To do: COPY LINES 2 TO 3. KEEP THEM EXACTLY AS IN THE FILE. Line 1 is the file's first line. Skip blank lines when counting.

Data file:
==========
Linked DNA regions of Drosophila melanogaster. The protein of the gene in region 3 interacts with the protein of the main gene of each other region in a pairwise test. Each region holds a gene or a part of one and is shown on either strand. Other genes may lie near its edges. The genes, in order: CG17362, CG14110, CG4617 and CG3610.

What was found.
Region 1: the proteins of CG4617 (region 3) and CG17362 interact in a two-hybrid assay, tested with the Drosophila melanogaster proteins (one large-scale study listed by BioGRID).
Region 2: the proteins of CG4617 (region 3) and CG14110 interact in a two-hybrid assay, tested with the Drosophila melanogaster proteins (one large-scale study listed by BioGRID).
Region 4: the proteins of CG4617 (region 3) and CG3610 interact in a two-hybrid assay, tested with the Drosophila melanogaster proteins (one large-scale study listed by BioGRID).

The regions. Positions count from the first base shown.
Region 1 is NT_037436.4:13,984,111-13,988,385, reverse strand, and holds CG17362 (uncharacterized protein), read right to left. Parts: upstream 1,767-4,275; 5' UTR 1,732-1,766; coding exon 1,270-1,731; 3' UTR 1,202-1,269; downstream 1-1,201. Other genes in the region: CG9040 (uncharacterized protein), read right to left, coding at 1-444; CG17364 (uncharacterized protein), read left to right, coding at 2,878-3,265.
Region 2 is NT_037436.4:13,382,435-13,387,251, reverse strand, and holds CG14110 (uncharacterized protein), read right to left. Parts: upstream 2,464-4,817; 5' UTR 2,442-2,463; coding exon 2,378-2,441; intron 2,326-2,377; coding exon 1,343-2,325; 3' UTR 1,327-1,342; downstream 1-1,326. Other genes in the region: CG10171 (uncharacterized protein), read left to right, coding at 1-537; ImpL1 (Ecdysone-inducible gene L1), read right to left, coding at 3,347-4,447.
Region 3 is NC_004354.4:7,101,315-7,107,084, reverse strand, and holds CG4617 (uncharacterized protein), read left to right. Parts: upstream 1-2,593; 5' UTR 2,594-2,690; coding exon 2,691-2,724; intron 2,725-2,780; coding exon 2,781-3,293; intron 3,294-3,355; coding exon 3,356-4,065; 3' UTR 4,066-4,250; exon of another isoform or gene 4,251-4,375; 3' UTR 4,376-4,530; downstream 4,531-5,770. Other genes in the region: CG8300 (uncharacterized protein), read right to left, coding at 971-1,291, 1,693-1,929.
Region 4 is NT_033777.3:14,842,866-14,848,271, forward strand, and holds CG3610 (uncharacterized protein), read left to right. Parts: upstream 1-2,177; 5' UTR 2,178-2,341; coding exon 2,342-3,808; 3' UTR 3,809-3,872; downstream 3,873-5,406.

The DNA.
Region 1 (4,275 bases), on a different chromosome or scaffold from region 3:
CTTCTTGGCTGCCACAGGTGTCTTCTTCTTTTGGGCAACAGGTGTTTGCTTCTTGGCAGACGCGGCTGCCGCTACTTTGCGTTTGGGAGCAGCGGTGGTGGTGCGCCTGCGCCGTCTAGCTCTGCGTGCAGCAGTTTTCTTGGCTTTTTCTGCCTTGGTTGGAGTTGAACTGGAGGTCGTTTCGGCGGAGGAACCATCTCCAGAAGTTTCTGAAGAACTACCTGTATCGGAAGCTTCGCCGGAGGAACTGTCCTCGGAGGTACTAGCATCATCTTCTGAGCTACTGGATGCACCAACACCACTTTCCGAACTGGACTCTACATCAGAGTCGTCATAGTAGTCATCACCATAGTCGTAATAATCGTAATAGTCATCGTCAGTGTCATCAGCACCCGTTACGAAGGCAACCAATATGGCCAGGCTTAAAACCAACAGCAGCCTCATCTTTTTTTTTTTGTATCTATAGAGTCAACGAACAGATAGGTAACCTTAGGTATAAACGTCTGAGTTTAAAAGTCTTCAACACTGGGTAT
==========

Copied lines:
What was found.
Region 1: the proteins of CG4617 (region 3) and CG17362 interact in a two-hybrid assay, tested with the Drosophila melanogaster proteins (one large-scale study listed by BioGRID).